Dr. Dog – Fate
By Rikki O.
Scott McMicken (Taxi) – lead woof+mud distortion guitar, vocals
Toby Leaman (Tables) – finger bass, vocals, rhythm stomp
Zach Miller (Text) – keyboardings, some guitar/singing
Juston Stens (Trouble) – drums, harmonies, embellishments
Frank McElroy (Thanks) – multi-string guitar, full-grip chords, vocal nuances
Philidelphia based 5 piecer Dr. Dog is back with their sixth studio release with Park The Van Records. Aptly titled “Fate”, the record has been described by the band as “the album we were destined to make” and in many ways it is indeed something of an apex (thus far) for the group whose psychedelic throwback sound evokes feel-good porch songs of times past – without sounding ripped off or recycled to death. After 11 years together, Dr. Dog has managed to hold on to their signature lo-fi production sound, while tweaking the songs into more musically evolved, catchy pop gems with a newfound complexity that demands attention and thought unlike so much of the mindless soundmaking in the indie world as of late.
Dr. Dog first entered mainstream consciousness thanks to magazine-cover darlings My Morning Jacket, who took the band on tour back in 2004. Since then, they have opened for illustrious acts such as The Raconteurs, M. Ward and The Black Keys, appeared on NPR, Conan O’Brian, David Letterman, and toured summer festivals to a growing mass of die-hard fans. Their straightforward hooks and willing to experiment with song structure and melodies have proven that they are among the leaders of the rock revivalist movement, picking and choosing from the best of what was and morphing it into a sound that is both timeless and contemporary. The album cover for Fate itself, a handsewn remake of one of the most notorious images ever captured of Bonnie and Clyde, hints at their willingness to go down in a blaze of glory for the passion of their craftmanship, lyrics blazing and wild-eyed all the way.
Soft-spoken harmonies begin the album with opening track “The Breeze” – (“Are you moving much too fast and the good times just don’t last/ If you’re always on the go/ Make an angel in the snow and freeze/ Do you feel like you’re stuck in time/ forever waiting on that line/ If nothing ever moves/ put that needle to the groove and SING…”) Jangly guitars and woodwind instrumentation provide tantalizing clues that “Fate” is ages away from your average retro-ravaged offering. McMicken (Taxi) and Leaman (Tables) share vocals on many of the tracks, marking an intriguing blend of sweet and youthful with experience-worn voices that lend an original approach and charm to the songs. Broken-hearted parlour piano with a hint of gospel creates the backbone of “Hang On,” the second track that shines with slide guitar and echoing vocals ripping out lyrics like “And what you though was a hurricane/ Was just the rustling of the wind/ Why you think we need amazing grace/ Just to tell it like it is/ Well, I don’t need no doctor to tear me all apart/ I just need you, to mend my heart.”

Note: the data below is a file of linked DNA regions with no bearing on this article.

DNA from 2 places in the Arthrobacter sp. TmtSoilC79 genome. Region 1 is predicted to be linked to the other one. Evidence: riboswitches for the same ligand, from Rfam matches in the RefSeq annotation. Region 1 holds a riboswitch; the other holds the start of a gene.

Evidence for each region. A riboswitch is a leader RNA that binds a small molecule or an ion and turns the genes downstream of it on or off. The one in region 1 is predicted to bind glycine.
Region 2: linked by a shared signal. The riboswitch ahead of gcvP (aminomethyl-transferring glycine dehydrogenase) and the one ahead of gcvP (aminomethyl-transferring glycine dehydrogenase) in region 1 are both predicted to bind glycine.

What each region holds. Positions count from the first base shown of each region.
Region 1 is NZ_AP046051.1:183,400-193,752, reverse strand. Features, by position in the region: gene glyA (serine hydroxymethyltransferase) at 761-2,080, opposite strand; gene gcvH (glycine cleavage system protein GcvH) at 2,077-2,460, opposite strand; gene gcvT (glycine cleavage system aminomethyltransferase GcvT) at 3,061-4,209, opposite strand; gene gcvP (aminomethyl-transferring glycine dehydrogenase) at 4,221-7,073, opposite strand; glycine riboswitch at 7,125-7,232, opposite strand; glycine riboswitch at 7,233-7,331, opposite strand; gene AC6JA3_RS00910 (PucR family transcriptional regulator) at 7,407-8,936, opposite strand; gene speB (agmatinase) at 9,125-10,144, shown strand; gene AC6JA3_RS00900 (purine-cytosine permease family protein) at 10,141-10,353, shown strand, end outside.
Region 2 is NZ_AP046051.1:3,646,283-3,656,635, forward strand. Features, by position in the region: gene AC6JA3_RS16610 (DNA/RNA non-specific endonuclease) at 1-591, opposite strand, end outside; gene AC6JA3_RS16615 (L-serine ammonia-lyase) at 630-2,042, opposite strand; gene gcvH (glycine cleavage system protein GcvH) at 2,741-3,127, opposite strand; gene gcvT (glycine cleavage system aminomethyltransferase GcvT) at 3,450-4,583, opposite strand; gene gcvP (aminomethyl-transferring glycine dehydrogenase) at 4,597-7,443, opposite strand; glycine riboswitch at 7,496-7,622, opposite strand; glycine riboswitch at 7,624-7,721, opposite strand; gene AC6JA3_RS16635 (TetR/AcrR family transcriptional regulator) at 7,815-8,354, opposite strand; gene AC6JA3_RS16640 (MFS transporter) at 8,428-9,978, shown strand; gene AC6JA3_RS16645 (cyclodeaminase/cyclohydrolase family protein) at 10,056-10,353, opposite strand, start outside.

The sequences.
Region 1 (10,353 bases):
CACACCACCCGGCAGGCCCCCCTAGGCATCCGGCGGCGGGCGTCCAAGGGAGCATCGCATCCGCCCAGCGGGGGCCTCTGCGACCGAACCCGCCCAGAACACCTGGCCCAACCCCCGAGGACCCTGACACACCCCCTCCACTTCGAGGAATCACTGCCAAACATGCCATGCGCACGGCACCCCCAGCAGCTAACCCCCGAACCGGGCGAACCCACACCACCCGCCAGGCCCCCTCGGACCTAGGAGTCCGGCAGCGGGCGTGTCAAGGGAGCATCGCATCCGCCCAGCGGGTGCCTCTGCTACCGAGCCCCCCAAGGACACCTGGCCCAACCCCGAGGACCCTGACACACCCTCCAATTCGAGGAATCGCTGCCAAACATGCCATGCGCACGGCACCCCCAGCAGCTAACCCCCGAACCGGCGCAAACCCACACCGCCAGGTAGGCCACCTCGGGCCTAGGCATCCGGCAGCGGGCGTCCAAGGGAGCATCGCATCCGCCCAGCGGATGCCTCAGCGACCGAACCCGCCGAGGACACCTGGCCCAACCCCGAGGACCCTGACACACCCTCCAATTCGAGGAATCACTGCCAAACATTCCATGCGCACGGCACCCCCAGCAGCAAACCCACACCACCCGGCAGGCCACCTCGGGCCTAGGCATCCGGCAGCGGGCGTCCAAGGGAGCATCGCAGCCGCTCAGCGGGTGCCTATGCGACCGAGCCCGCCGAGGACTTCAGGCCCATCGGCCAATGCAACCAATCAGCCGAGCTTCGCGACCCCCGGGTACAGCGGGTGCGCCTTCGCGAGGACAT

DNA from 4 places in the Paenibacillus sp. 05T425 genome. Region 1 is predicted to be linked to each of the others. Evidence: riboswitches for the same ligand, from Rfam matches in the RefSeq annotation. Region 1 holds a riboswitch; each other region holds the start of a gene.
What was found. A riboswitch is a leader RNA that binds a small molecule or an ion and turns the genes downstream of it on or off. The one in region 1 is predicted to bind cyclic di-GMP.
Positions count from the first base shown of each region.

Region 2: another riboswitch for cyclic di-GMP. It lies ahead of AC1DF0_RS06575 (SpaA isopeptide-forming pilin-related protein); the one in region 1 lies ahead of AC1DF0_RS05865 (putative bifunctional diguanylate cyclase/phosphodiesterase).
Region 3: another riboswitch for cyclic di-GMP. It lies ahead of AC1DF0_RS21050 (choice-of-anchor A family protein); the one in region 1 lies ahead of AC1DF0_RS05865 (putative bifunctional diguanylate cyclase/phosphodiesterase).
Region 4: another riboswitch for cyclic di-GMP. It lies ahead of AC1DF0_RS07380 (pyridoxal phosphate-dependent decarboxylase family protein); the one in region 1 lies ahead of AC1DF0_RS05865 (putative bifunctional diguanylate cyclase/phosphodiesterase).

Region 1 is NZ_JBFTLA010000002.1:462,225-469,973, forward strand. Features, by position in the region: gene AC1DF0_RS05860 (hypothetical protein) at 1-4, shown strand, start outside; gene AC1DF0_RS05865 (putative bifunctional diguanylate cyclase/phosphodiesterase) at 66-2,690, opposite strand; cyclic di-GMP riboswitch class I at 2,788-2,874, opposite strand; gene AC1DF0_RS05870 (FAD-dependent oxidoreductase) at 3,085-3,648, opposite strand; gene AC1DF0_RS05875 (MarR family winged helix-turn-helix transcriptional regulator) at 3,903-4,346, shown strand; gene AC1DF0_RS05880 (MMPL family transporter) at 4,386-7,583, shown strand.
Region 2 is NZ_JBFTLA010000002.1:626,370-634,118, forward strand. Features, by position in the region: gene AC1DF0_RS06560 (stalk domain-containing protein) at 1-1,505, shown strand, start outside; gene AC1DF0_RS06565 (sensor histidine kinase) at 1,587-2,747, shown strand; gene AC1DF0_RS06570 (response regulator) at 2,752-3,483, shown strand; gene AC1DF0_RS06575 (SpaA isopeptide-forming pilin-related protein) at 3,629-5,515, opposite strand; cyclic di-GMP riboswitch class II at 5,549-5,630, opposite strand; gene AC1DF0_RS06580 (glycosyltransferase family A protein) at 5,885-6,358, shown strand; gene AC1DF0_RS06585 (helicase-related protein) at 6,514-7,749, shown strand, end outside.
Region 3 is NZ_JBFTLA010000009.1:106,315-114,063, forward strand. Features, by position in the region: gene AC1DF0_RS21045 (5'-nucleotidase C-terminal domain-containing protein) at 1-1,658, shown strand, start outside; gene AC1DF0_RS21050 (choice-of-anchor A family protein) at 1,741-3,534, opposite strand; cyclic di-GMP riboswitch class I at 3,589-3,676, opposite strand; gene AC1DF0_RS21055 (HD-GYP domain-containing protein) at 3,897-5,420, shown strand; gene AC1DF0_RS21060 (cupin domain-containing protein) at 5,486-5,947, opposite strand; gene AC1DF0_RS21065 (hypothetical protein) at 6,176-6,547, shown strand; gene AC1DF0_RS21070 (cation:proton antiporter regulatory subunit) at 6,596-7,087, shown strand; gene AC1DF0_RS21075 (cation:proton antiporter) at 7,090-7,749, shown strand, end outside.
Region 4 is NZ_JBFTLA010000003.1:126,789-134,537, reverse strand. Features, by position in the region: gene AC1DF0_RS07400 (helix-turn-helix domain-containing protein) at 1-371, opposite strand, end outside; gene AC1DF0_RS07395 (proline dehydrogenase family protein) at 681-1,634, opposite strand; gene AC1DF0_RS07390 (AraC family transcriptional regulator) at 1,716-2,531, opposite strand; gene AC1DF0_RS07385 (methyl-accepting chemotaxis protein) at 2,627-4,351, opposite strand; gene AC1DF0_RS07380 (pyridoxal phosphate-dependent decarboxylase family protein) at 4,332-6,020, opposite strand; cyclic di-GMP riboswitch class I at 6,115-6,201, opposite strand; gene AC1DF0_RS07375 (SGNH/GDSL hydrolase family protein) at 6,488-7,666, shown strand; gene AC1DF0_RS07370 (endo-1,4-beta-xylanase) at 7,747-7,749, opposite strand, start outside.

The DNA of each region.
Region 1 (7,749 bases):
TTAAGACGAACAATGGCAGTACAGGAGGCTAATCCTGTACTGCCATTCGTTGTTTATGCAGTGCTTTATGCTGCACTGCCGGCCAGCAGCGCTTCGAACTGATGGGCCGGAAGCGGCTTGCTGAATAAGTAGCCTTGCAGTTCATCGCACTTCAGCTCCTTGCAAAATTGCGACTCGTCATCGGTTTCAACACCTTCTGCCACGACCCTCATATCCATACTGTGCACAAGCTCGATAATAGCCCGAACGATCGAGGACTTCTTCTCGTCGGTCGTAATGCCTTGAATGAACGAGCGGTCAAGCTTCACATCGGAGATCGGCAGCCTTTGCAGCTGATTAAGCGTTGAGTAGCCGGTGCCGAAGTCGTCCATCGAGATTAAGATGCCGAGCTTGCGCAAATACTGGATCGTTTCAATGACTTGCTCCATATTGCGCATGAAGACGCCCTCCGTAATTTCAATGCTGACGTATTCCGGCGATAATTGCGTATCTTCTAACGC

“The Old Days” is the first single off of “Fate”, and it affirms that genuineness can indeed make up for what critics might harp on as being stuck in the past. Catchy and airy piano keep the album flowing back to the good old days where adventure is what you make of your day, while little smatterings of the unexpected chanting keep everything fresh and relevant. One of my personal favorites is the evocative “The Ark”, one of the most lyrically evolved songs poetically sung and growled by Leaman ( “God, he called for rain/ so I built an ark but no rain came;/ I was ashamed, Love, she asked for more/ But what I gave her only made her poor/ I wasn’t sure”). Because each song ends in a different place than it began and because of the uncombed and easy grace each member of the band contributes to this journey, “Fate” is a unique sojourn that truly has no throw-aways. I dare the haters out there to find another modernistic album out there that can say the same. I thought not.